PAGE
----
Clark enjoyed a managerial career with Cowdenbeath, Stranraer and Clyde in the 1980s and early 90s. Since then he has been a kit-man for the first team and has been a very popular member of the Celtic backroom team. He worked alongside Martin O'Neill and one of the manager's main requests was for John to tell old tales about the Lisbon Lions and in particular about Jimmy 'Jinky' Johnstone.
Only Willie Maley has given more years to Celtic in terms of "length of service". A truly remarkable Celtic Man whom more should recognise for all the time and effort he has put into the club without asking for anything in return.
Outwith of Scotland, his talent didn't get unnoticed either. A fine debut performance for Scotland v Brazil in 1966 left a good impression on one of the opposition, so much so that on bumping into John Clark again a few years later, the player recognised him at once. The Brazilian player in question? None other than Pele!
His son Martin also became a professional footballer, with Clyde, Nottingham Forest and Partick Thistle in the 1990s.
| APPEARANCES ||LEAGUE||SCOTTISH CUP||LEAGUE CUP||EUROPE||TOTAL|
Honours with CelticEuropean Cup
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Quotes"Celtic has been my life and I have worked here in every decade over 50 years, around 37 years in total. It meant a great deal to me as a youngster, because you can only thrive if you are a Celtic supporter, who gets the opportunity to play for the club, it’s every supporter’s ambition. I am just so fortunate that I have had the opportunity to play and work here, but I never thought that I would I enjoy such a long association with the club and could never have imagined, when I signed, the success we would have under such a great manager as Jock Stein. He pushed us to be the best we could be and drove us to the greatest honour that any club can win. It’s been a major part of my life and as I said, I always attach that word ‘luck’ to me and Celtic."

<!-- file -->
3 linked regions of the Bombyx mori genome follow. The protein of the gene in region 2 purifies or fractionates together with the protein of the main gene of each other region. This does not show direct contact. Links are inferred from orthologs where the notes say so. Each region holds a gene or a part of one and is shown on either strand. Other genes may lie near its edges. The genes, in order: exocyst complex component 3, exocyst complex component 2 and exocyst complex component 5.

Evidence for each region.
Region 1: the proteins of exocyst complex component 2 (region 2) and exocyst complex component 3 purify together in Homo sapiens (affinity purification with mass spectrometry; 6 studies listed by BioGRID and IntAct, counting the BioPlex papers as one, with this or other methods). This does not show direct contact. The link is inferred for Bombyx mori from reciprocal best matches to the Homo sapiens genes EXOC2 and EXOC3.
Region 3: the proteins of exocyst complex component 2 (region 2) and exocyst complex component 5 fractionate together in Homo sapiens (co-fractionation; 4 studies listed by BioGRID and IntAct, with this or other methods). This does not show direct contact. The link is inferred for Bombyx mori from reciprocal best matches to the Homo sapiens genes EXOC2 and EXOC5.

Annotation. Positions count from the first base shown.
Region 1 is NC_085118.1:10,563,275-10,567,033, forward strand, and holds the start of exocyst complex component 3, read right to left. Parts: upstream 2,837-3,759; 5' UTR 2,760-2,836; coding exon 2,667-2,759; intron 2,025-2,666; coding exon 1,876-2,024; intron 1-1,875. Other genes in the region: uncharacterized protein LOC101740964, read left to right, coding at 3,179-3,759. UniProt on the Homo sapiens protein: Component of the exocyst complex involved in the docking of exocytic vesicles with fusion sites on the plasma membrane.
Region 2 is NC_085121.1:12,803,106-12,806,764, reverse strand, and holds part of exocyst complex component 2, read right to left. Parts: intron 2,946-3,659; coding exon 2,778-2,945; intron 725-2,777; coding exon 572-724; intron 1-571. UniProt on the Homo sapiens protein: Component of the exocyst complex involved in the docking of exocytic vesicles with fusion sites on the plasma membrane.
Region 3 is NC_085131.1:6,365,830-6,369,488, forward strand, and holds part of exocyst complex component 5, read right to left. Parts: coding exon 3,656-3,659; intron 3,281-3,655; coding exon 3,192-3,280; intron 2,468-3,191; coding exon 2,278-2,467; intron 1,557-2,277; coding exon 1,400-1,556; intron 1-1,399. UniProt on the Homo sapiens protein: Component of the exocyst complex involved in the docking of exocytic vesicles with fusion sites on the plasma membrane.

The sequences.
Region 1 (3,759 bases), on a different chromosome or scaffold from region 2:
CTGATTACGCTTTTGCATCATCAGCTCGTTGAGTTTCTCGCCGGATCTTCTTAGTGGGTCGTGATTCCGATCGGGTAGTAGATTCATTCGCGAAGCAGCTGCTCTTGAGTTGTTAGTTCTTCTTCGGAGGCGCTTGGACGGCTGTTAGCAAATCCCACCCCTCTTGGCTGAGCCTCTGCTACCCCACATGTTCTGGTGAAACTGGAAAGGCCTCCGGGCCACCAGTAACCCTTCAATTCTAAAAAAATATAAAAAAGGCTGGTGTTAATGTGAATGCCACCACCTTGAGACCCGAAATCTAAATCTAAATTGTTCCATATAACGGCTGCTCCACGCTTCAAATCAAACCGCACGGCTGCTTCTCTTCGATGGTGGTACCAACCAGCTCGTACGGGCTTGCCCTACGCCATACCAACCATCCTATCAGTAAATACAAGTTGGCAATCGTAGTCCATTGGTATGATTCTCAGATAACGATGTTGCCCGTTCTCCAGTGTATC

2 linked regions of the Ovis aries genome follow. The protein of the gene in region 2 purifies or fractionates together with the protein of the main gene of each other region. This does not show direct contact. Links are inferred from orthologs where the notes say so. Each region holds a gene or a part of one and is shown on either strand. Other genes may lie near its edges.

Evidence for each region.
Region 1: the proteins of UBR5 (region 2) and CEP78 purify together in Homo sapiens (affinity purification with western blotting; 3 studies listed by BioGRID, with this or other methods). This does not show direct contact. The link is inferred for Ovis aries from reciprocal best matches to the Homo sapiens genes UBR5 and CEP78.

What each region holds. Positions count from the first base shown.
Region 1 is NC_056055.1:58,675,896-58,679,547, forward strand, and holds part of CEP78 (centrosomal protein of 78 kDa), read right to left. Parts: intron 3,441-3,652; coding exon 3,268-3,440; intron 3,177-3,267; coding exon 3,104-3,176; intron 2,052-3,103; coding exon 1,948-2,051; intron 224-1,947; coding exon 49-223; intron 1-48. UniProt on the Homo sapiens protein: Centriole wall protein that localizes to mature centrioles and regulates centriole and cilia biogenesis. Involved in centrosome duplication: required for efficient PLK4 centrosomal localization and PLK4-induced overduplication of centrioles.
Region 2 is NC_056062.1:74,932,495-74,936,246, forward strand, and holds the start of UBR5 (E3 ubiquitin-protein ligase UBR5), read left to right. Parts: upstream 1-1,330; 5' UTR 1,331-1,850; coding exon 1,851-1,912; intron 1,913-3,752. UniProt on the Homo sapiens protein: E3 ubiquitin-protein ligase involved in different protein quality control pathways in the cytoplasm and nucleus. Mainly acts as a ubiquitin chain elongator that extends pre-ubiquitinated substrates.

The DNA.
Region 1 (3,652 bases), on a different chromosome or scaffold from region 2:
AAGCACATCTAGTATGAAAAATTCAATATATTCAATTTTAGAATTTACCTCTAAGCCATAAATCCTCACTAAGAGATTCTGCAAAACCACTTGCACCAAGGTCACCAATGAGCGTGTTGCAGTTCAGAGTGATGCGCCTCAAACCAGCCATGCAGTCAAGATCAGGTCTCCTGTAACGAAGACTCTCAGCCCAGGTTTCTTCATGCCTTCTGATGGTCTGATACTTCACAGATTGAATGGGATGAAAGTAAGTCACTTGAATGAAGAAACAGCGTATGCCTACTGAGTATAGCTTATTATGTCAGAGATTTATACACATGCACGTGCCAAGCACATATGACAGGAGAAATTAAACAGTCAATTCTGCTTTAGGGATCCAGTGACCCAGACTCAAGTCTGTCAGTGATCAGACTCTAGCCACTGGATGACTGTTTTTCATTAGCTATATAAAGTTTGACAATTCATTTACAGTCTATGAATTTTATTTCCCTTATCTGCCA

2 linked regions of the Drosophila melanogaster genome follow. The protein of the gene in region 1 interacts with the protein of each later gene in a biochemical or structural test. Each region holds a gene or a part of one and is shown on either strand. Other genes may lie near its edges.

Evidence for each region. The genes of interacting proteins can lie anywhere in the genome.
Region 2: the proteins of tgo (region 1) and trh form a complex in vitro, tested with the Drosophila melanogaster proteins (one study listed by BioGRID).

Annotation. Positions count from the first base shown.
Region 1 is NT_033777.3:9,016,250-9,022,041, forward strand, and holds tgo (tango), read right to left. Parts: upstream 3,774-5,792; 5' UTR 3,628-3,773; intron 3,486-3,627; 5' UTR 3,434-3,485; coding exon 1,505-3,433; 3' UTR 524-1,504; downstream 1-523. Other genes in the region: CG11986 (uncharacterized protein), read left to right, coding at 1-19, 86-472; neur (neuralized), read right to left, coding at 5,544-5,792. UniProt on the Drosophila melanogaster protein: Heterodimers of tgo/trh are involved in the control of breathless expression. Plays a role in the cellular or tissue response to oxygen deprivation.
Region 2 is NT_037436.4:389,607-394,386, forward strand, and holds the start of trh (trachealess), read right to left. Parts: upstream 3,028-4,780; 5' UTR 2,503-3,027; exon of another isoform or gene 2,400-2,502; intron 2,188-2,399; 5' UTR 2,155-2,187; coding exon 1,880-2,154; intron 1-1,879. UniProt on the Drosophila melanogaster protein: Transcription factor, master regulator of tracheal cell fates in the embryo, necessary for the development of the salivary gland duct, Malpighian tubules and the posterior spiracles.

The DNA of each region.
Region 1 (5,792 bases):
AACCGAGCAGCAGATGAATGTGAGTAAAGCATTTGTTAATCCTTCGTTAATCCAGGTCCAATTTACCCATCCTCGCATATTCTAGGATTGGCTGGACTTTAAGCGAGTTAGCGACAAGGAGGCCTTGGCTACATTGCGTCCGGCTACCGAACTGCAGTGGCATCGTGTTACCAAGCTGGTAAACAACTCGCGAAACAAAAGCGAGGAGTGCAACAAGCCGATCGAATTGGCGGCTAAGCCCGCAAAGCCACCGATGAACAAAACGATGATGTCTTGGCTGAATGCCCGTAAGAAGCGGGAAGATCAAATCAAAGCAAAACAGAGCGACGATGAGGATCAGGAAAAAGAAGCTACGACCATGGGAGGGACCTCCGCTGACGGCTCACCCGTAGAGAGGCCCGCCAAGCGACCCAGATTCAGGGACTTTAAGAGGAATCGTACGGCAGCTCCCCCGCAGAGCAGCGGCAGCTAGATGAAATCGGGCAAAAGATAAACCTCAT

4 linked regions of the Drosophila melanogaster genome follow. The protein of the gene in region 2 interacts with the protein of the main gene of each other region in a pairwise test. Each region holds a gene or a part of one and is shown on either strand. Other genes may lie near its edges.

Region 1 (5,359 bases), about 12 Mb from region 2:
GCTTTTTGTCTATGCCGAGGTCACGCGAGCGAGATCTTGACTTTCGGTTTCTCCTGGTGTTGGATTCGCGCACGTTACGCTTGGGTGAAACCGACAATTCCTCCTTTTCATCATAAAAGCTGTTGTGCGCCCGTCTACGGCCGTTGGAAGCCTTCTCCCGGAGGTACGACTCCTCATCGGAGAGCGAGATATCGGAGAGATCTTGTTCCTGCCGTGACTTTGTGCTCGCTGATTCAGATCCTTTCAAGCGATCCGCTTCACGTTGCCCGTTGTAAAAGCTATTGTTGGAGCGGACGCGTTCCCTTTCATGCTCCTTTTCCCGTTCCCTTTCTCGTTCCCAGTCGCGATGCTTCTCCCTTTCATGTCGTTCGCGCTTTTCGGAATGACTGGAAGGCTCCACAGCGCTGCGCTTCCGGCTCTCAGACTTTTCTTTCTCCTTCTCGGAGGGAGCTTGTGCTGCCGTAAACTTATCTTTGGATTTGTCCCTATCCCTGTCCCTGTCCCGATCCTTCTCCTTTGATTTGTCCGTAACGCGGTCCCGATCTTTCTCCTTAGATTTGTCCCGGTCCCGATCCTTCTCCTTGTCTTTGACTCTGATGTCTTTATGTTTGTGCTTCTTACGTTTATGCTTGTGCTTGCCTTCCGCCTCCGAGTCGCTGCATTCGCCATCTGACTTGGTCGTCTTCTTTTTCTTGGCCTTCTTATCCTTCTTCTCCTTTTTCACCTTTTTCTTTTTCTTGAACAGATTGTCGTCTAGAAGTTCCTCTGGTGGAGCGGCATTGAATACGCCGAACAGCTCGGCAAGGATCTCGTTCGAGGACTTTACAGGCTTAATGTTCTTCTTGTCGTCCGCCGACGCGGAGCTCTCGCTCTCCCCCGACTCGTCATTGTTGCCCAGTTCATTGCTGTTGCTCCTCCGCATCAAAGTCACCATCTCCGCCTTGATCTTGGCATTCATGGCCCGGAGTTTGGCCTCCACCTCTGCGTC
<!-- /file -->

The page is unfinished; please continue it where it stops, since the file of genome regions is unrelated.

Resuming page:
John Clark (2008)
"John Clark was always there when you needed him. He read the game very, very well and, like all the guys in that defence, was calm and collected."
Jim Craig on John Clark
"It wasn’t a game of football, it was horrible. I must say that I am fed up looking at footage of me in that John L Sullivan pose, boxing. You would have thought there was another clip of me in action, but it seems to me that you guys in the media department like that one! Looking back to that moment, the guy ran away and I never saw him again. In fact, I couldn’t see him for dust!"